People who are blind in Skegness urged to claim TV licence concession

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Anybody in Skegness who is registered as blind (severely sight impaired), or lives with someone who is, should make sure they are claiming a 50 per cent reduction on the cost of their TV Licence.

By joining forces with the Royal National Institute of Blind People (RNIB) and other organisations across the UK providing support to people with sight loss, TV Licensing is working to make sure anyone who is eligible to receive the concession is aware and takes advantage of the reduced fee.

There are more than 39,700 blind concessionary licences in force throughout the UK, including 43 in Skegness.

Around 16,190 people in the East of England are registered as blind (severely sight impaired) and could apply.

Live-in carers or family members could also benefit from the concession, as once in place the licence covers any equipment used to watch or record TV at the address, including TVs, laptops, tablets and games consoles.

A blind concession TV Licence costs £72.75 for colour and £24.50 for a black and white TV Licence.

Mark Whitehouse, spokesperson for TV Licensing in the East of England, said: “We are pleased to be working with the RNIB to ensure everyone eligible for the concession is claiming the discount they are entitled to.

“Anyone who is registered as blind (severely sight-impaired), or lives with someone who is, can apply for a blind concession TV Licence which is half the price of a full fee licence. This will also cover anyone else living in the household. There are still many ways to pay for a concessionary licence - including online with a debit or credit card, monthly or quarterly direct debit, at any PayPoint outlet, and by phone or post.”

Jamie Dormandy, Head of Customer Service and Support at RNIB, said: “Some people with severe sight loss, and their families, may not be aware that they are eligible to claim a 50 per cent reduction in the cost of their TV Licence. TV continues to be a popular form of entertainment for many people with sight loss, thanks in part to recent improvements in talking TV programme guides and the increasing range of assistive software for tablets and laptops making it easier than ever to enjoy programmes at the touch of a button.”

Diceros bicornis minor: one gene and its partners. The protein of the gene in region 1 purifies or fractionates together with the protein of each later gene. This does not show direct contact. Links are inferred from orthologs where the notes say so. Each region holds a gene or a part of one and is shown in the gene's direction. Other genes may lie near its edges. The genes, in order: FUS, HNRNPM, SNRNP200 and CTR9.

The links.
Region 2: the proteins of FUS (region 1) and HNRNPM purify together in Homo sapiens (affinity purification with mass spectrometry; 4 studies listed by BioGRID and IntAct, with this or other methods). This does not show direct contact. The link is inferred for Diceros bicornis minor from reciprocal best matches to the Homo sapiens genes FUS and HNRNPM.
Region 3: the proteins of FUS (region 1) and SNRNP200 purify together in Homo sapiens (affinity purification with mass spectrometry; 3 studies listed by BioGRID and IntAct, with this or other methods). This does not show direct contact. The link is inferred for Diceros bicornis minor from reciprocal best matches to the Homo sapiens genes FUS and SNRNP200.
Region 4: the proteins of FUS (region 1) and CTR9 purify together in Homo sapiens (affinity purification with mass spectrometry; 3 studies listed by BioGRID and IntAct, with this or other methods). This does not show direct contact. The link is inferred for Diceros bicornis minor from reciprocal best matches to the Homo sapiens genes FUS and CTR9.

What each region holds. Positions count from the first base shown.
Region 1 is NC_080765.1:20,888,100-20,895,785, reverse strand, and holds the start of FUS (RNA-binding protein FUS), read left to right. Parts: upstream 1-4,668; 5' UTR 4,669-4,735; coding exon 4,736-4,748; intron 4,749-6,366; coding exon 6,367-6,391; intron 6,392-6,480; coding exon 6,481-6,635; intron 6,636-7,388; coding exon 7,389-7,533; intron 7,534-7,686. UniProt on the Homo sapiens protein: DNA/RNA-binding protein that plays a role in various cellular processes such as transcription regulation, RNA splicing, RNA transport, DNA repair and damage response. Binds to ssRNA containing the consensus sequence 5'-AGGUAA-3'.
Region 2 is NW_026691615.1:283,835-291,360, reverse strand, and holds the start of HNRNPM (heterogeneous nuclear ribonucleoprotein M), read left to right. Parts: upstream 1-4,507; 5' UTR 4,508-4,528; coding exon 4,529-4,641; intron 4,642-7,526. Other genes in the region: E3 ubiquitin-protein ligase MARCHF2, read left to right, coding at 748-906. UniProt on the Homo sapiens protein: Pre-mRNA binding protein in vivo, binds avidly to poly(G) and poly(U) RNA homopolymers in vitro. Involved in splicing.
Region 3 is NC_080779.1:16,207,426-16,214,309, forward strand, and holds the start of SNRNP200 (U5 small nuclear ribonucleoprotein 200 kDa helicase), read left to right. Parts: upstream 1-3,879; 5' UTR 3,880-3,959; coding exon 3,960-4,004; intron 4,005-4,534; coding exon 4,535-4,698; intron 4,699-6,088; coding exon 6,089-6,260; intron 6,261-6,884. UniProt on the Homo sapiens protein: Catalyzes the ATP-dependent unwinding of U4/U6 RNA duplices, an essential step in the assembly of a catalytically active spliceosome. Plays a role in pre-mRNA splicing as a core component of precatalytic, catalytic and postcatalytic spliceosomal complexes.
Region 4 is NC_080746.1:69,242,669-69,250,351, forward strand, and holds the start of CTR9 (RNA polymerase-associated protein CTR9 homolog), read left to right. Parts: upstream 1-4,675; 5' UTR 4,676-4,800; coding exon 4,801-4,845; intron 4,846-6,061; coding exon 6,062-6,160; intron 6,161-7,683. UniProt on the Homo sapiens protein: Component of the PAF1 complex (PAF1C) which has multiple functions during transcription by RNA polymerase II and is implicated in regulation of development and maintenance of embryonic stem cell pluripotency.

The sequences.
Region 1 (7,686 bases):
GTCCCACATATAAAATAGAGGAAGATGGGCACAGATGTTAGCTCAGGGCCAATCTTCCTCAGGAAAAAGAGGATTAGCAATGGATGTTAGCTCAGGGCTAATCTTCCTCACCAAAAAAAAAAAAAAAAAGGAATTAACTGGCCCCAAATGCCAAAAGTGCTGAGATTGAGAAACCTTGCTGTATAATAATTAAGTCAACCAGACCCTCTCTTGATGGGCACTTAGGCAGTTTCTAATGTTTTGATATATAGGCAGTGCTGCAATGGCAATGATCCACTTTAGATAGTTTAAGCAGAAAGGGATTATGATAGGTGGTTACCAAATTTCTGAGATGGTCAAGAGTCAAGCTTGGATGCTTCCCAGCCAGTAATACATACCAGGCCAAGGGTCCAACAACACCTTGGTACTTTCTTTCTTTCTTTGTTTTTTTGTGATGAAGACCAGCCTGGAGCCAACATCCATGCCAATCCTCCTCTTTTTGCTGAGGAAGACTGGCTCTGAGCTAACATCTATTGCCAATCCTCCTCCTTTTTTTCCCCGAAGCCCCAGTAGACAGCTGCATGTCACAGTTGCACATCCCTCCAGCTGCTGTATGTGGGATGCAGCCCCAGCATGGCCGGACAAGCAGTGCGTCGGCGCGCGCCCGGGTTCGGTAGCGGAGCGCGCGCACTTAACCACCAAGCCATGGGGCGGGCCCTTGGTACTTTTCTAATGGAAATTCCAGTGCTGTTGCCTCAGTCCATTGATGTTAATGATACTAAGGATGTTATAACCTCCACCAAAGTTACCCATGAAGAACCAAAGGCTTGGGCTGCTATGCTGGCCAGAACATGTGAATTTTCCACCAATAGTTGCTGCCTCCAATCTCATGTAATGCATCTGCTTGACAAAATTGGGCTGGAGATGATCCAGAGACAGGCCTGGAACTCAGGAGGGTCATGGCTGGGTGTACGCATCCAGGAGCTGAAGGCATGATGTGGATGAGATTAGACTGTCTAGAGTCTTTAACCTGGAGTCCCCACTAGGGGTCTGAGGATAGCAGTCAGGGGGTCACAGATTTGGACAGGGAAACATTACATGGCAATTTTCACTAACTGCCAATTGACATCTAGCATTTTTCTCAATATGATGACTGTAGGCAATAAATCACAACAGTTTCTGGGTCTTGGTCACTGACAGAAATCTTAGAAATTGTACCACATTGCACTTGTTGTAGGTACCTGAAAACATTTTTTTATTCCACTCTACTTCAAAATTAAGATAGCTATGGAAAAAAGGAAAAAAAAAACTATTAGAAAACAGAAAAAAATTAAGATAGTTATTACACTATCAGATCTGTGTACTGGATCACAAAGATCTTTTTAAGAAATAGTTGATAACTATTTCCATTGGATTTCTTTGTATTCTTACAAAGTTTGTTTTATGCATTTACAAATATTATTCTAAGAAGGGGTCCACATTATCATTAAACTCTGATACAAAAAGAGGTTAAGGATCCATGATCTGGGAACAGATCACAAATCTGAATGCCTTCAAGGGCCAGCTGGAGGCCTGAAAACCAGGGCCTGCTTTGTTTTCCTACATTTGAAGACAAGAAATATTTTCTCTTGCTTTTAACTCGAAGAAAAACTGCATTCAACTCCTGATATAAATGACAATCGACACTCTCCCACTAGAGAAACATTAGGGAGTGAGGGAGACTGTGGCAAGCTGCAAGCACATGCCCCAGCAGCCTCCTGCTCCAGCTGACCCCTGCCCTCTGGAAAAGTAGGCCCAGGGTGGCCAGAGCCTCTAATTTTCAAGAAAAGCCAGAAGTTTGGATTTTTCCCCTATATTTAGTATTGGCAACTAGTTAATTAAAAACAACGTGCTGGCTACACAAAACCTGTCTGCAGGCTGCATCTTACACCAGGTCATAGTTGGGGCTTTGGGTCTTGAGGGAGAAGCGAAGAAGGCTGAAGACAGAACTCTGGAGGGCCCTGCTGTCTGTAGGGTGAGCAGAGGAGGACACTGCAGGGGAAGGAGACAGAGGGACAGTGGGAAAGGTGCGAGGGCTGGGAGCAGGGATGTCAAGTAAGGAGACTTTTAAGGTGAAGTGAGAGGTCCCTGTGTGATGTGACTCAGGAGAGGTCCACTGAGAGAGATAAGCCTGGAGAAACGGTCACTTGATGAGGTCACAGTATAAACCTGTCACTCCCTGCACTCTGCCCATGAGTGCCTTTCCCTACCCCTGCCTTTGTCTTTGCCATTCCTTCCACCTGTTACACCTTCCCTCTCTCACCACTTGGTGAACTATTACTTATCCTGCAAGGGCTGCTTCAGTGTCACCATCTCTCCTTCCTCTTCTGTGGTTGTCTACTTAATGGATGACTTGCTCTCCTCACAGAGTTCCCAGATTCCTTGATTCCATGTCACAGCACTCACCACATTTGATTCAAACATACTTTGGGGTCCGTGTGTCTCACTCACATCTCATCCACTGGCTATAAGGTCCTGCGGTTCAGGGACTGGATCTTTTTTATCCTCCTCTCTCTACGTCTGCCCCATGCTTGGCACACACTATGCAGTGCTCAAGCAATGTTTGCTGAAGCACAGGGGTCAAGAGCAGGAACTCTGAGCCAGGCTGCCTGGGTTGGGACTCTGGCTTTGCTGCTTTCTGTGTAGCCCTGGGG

“We would encourage people registered with severe sight loss to take advantage of the reduced TV Licence if they haven’t already done so,” he added,

If you live with someone who is registered as blind (severely sight-impaired), and already have a full fee TV Licence in your name, you can transfer the licence to the name of the person who is severely sight-impaired.

It’s easy to apply, either by filling in an online form at tvlicensing.co.uk/blind or by contacting TV Licensing on 0300 790 6112.

Those who use a digital box to produce sounds do not require a TV Licence, provided it cannot display TV programmes.

Anyone who does not watch or record live TV on any device can let TV Licensing know by completing an online declaration at tvlicensing.co.uk/notv.